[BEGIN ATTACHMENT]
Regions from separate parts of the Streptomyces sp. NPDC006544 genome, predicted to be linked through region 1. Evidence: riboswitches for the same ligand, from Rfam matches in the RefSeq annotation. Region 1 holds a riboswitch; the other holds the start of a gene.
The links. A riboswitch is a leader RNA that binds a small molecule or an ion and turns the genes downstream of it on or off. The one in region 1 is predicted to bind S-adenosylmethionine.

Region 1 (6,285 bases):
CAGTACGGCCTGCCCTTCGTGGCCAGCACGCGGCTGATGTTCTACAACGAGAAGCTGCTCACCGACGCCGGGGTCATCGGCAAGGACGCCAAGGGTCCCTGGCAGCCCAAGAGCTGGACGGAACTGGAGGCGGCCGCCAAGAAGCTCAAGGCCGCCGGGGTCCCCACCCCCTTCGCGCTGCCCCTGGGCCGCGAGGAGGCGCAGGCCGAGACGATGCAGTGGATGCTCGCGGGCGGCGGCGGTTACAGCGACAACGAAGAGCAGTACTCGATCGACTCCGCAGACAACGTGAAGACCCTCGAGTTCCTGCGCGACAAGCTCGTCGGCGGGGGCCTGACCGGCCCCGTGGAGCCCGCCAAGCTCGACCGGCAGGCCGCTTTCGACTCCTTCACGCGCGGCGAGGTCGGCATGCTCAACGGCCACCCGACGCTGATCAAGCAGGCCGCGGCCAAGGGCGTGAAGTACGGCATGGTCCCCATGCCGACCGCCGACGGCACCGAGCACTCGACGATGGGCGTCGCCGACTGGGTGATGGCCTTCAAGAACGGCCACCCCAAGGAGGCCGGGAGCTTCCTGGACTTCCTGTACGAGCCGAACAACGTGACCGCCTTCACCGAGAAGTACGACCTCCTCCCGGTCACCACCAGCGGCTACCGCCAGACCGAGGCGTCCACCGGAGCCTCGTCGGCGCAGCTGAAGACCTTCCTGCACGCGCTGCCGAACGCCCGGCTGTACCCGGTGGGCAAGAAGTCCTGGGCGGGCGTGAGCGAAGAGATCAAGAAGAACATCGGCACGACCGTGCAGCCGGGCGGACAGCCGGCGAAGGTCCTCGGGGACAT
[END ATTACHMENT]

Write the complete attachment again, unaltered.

Regions from separate parts of the Streptomyces sp. NPDC006544 genome, predicted to be linked through region 1. Evidence: riboswitches for the same ligand, from Rfam matches in the RefSeq annotation. Region 1 holds a riboswitch; the other holds the start of a gene.
The links. A riboswitch is a leader RNA that binds a small molecule or an ion and turns the genes downstream of it on or off. The one in region 1 is predicted to bind S-adenosylmethionine.

Region 1 (6,285 bases):
CAGTACGGCCTGCCCTTCGTGGCCAGCACGCGGCTGATGTTCTACAACGAGAAGCTGCTCACCGACGCCGGGGTCATCGGCAAGGACGCCAAGGGTCCCTGGCAGCCCAAGAGCTGGACGGAACTGGAGGCGGCCGCCAAGAAGCTCAAGGCCGCCGGGGTCCCCACCCCCTTCGCGCTGCCCCTGGGCCGCGAGGAGGCGCAGGCCGAGACGATGCAGTGGATGCTCGCGGGCGGCGGCGGTTACAGCGACAACGAAGAGCAGTACTCGATCGACTCCGCAGACAACGTGAAGACCCTCGAGTTCCTGCGCGACAAGCTCGTCGGCGGGGGCCTGACCGGCCCCGTGGAGCCCGCCAAGCTCGACCGGCAGGCCGCTTTCGACTCCTTCACGCGCGGCGAGGTCGGCATGCTCAACGGCCACCCGACGCTGATCAAGCAGGCCGCGGCCAAGGGCGTGAAGTACGGCATGGTCCCCATGCCGACCGCCGACGGCACCGAGCACTCGACGATGGGCGTCGCCGACTGGGTGATGGCCTTCAAGAACGGCCACCCCAAGGAGGCCGGGAGCTTCCTGGACTTCCTGTACGAGCCGAACAACGTGACCGCCTTCACCGAGAAGTACGACCTCCTCCCGGTCACCACCAGCGGCTACCGCCAGACCGAGGCGTCCACCGGAGCCTCGTCGGCGCAGCTGAAGACCTTCCTGCACGCGCTGCCGAACGCCCGGCTGTACCCGGTGGGCAAGAAGTCCTGGGCGGGCGTGAGCGAAGAGATCAAGAAGAACATCGGCACGACCGTGCAGCCGGGCGGACAGCCGGCGAAGGTCCTCGGGGACAT